Actually, someone suggested that i move to carmiel. Carmiel is beautiful but i felt that i would miss all the celebrations in the center of Israel. My children are also in shidduchim and i want to be close by or at least central to everyone. So if someone lives in the north and another in the south, i will be central to all.
    I admire your courage in your decision making process. I admire your thoughtfulness and most of all, i admire that you had made a decision and are going to make the best of it. Good luck.
    Refuah shelama.

    1. Welcome, F! There’s something good about anywhere you live and if you’re able to focus on what you have and not what you’re missing, it helps a lot. Starting over is hard and for myself, I feel the energy that I’d need to invest in starting over can be better spent investing in ways to make my life better here.

      Your comment reminded me of something I read many years ago in a book by Rabbi Daniel Lapin. He said that people spend so much time searching for their passion, but you need to make the job you have your passion. His point was to find a way o feel good about what you’re already doing rather than searching outside yourself and thinking you need to make a change in order to be happy. I think this idea can be applied in a lot of areas. My husband and I made the decision that Karmiel is going to be our long term home and we’re going to be happy here. As Abraham Lincoln said, “Most people are about as happy as they make up their minds to be.”

      Regarding kids in shidduchim – none of my kids are yet at this stage but it’s on the horizon and this is something that I think you’re much better off in the center. Living in a place like Karmiel is like living out of town.

    1. It really is beautiful here and now I don’t feel sad every time I enjoy how nice it is, thinking soon I won’t have it.

  2. Thank you for putting into words a dilemma which I have been facing for the past few years. Three out of my four children live in the northern hemisphere and my husband and I still live in australia. It is challenging and I often wonder why I am still here (I grew up in the US, and would love to live in Israel). Recently a friend reminded me of the importance of being where you are, rather than living in your head and the what ifs. Hashem obviously has a reason why we are where we are otherwise the desire to move would be compelling. Thanks again for an excellent post.

    1. Chaya Yehudis, I agree that Hashem puts us each where we’re meant to be. If and when it’s the time to make a change, Hashem will show you the way! I didn’t even dream of moving to Israel while my kids were young but it was suddenly put in my path and we acted on it very quickly. If you had asked me a few months before if I would be living in Israel by September, I would have thought you were crazy! I think many of us sometimes question why we live where we do; wherever you are, there’s something you can contribute by your presence.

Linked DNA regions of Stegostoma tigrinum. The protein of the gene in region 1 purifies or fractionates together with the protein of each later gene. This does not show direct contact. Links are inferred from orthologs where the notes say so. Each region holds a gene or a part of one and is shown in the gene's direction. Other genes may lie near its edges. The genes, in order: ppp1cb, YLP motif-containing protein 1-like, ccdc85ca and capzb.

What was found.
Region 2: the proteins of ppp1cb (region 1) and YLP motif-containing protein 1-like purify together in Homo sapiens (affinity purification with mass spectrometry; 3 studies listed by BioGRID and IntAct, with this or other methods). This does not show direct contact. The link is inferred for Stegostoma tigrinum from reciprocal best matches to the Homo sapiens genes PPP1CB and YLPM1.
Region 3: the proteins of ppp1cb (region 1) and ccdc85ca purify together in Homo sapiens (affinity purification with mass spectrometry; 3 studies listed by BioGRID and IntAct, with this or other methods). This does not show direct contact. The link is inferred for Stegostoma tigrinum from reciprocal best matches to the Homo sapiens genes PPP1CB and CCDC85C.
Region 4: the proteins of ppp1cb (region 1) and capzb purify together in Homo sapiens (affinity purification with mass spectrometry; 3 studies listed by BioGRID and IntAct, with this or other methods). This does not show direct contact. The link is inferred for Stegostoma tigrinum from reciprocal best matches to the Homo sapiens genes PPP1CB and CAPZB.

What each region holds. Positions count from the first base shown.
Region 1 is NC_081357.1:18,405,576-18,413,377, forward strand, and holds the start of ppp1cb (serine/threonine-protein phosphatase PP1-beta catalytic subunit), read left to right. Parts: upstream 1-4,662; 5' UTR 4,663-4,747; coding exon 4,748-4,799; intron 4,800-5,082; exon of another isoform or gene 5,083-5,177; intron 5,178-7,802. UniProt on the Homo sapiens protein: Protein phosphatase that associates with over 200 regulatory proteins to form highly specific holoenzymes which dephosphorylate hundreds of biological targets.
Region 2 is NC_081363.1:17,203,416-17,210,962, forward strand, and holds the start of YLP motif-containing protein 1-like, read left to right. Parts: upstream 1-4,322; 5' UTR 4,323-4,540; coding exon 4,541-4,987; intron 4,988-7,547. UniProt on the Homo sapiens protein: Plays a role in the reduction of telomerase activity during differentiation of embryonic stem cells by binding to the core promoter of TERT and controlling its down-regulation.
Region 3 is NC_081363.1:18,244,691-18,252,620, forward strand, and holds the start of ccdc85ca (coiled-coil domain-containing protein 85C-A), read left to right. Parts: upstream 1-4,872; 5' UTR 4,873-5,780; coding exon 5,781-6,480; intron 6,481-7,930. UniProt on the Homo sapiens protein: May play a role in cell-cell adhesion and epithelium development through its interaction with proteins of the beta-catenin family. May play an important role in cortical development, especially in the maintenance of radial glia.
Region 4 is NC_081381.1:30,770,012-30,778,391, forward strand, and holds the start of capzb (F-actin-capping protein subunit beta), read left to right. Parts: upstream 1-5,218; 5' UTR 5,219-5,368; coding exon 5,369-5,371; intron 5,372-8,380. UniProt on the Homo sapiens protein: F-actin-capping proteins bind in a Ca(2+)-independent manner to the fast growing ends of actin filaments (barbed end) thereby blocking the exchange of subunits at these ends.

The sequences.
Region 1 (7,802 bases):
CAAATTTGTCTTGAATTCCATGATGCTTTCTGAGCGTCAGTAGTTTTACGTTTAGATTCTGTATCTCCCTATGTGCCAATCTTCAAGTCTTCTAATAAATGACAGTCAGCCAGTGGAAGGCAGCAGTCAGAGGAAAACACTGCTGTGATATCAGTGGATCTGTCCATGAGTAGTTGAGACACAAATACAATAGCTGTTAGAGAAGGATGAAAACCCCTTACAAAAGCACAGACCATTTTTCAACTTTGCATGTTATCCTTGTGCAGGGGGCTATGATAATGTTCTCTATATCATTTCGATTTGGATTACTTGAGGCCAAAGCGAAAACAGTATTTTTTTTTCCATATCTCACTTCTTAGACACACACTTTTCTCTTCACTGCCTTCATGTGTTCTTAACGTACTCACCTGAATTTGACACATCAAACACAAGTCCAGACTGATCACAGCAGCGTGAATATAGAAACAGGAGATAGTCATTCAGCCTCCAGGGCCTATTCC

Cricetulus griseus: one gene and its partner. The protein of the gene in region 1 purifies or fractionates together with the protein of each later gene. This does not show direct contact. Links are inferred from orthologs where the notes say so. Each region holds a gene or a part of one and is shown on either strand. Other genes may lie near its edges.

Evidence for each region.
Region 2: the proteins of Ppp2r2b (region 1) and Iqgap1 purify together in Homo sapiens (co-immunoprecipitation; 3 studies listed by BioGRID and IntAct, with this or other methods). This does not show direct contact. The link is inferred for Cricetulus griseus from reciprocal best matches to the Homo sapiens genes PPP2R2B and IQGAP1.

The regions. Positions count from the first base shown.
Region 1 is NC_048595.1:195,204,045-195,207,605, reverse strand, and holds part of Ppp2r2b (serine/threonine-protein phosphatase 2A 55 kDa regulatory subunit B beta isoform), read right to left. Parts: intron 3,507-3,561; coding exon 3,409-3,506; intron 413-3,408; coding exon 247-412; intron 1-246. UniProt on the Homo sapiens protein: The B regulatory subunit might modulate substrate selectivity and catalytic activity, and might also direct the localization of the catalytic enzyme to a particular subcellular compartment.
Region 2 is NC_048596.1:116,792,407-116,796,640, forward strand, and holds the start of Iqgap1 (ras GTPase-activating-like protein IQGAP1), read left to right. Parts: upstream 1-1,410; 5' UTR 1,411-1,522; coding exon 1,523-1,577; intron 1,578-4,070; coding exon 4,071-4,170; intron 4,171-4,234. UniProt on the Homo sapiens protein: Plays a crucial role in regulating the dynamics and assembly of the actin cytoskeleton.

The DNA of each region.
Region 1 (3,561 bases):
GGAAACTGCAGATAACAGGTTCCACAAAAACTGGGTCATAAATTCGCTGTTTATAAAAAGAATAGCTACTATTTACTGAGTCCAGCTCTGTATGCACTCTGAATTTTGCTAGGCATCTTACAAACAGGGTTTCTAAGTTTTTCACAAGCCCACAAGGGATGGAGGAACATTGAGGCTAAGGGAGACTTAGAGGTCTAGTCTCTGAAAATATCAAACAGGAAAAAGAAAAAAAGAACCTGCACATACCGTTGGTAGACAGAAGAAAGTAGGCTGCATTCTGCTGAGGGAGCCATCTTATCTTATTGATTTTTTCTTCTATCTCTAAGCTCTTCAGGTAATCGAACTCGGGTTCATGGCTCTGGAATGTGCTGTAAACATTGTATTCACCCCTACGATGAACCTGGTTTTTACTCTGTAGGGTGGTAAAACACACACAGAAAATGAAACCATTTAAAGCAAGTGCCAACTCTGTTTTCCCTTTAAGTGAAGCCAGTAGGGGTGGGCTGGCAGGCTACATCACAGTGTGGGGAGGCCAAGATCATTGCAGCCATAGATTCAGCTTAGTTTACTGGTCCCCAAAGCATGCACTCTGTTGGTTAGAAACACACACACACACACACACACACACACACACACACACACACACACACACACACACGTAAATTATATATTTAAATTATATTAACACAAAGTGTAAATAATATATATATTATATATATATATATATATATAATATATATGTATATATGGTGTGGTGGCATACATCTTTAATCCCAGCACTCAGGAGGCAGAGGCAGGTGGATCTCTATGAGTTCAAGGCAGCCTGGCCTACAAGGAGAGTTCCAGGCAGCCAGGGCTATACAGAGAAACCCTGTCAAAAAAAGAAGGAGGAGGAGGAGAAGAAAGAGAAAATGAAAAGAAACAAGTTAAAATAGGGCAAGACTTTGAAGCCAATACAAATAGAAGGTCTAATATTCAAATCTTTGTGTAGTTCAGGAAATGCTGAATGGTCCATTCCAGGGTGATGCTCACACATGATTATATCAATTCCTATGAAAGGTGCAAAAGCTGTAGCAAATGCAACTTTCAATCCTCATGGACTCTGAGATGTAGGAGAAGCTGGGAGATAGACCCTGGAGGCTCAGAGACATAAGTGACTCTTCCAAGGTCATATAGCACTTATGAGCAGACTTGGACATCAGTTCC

3. Avivah,
    I’m so happy to hear you are staying. When I read you were considering moving, my heart got this uncomfortable feeling. We moved five times during our 8 year stay in Israel. Moving is so extremely unsettling and destabilizing. So much change, plus you need to get to know and integrate into a totally new community and start putting down roots all over again. It’s like starting from zero.

    My husband and I always say if we would have just stayed put in one place, the issues would have worked themselves out and we would have been in much better shape than moving around to solve various problems had put us.

    When I read about your accident, and when you wrote about the time spent while you were healing just to think, I felt in my heart that maybe, now you won’t move. And here I come to read today that, hurray! You’re staying put and settling down. I’m so thrilled for you! That’s such an awesome feeling! I wish you so much hatzlacha and bracha and a Refuah Shleimah Bimheirah!!

    1. I totally agree with you, Rachael Leah, that if you stay in one place you can often resolve whatever issues you have. In our case, I kept questioning if we were doing a ‘geographic’ (making an external change when the issue was internal) but we weren’t; our issue was that we physically live too far for our kids to live at home and I couldn’t see a way to change that other than to move. I still can’t find a way to make this work in the way that I want but I’m accepting that we have to make a compromise for the older kids in order to provide the younger ones (and us parents) with the stability of staying put.

  4. Thanks for the inspiration, Avivah. Sent to me at the right time, while I am still feeling limbo and wanting to move to E”Y.
    Live in the moment! Don’t plan too far ahead! These words are my DH’s mantras but somehow I needed to hear them from YOU.
    Thank you x10000

    1. So glad it was helpful, Jessi! Living in the moment is something that isn’t natural to me, either. I’m a planner and try to look ahead and act accordingly. It’s a good trait except when it’s not. :) I really believe when we look for what Hashem’s will is for us, rather than impose our will on the situation, that life gets much simpler. It’s something that takes doing on a daily basis, though!

Leave a Reply

Your email address will not be published. Required fields are marked *

WP-SpamFree by Pole Position Marketing